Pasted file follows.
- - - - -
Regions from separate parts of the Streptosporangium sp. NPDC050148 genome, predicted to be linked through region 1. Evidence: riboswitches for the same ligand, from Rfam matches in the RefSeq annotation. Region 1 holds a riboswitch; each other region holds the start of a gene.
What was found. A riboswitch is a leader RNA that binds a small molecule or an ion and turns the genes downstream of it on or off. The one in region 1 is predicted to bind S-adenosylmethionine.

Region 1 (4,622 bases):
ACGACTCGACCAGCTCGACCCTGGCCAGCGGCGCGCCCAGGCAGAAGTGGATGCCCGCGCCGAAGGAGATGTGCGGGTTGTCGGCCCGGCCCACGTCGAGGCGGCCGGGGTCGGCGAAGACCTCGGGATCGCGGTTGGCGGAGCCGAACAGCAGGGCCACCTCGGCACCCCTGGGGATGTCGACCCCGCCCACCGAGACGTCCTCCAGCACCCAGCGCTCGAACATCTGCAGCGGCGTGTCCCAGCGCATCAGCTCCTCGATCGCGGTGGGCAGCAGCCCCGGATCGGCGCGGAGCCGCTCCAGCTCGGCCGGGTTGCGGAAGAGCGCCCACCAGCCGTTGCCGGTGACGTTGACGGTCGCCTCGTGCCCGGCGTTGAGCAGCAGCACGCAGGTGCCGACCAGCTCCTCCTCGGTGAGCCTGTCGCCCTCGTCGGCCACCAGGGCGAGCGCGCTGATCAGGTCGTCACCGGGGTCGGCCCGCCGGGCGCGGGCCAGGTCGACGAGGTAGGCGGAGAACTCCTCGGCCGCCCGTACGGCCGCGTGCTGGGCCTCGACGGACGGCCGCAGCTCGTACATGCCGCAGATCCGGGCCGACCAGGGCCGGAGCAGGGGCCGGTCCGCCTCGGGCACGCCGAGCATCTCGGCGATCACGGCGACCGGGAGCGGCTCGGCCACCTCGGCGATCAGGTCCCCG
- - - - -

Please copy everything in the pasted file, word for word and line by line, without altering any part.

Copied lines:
Regions from separate parts of the Streptosporangium sp. NPDC050148 genome, predicted to be linked through region 1. Evidence: riboswitches for the same ligand, from Rfam matches in the RefSeq annotation. Region 1 holds a riboswitch; each other region holds the start of a gene.
What was found. A riboswitch is a leader RNA that binds a small molecule or an ion and turns the genes downstream of it on or off. The one in region 1 is predicted to bind S-adenosylmethionine.

Region 1 (4,622 bases):
ACGACTCGACCAGCTCGACCCTGGCCAGCGGCGCGCCCAGGCAGAAGTGGATGCCCGCGCCGAAGGAGATGTGCGGGTTGTCGGCCCGGCCCACGTCGAGGCGGCCGGGGTCGGCGAAGACCTCGGGATCGCGGTTGGCGGAGCCGAACAGCAGGGCCACCTCGGCACCCCTGGGGATGTCGACCCCGCCCACCGAGACGTCCTCCAGCACCCAGCGCTCGAACATCTGCAGCGGCGTGTCCCAGCGCATCAGCTCCTCGATCGCGGTGGGCAGCAGCCCCGGATCGGCGCGGAGCCGCTCCAGCTCGGCCGGGTTGCGGAAGAGCGCCCACCAGCCGTTGCCGGTGACGTTGACGGTCGCCTCGTGCCCGGCGTTGAGCAGCAGCACGCAGGTGCCGACCAGCTCCTCCTCGGTGAGCCTGTCGCCCTCGTCGGCCACCAGGGCGAGCGCGCTGATCAGGTCGTCACCGGGGTCGGCCCGCCGGGCGCGGGCCAGGTCGACGAGGTAGGCGGAGAACTCCTCGGCCGCCCGTACGGCCGCGTGCTGGGCCTCGACGGACGGCCGCAGCTCGTACATGCCGCAGATCCGGGCCGACCAGGGCCGGAGCAGGGGCCGGTCCGCCTCGGGCACGCCGAGCATCTCGGCGATCACGGCGACCGGGAGCGGCTCGGCCACCTCGGCGATCAGGTCCCCG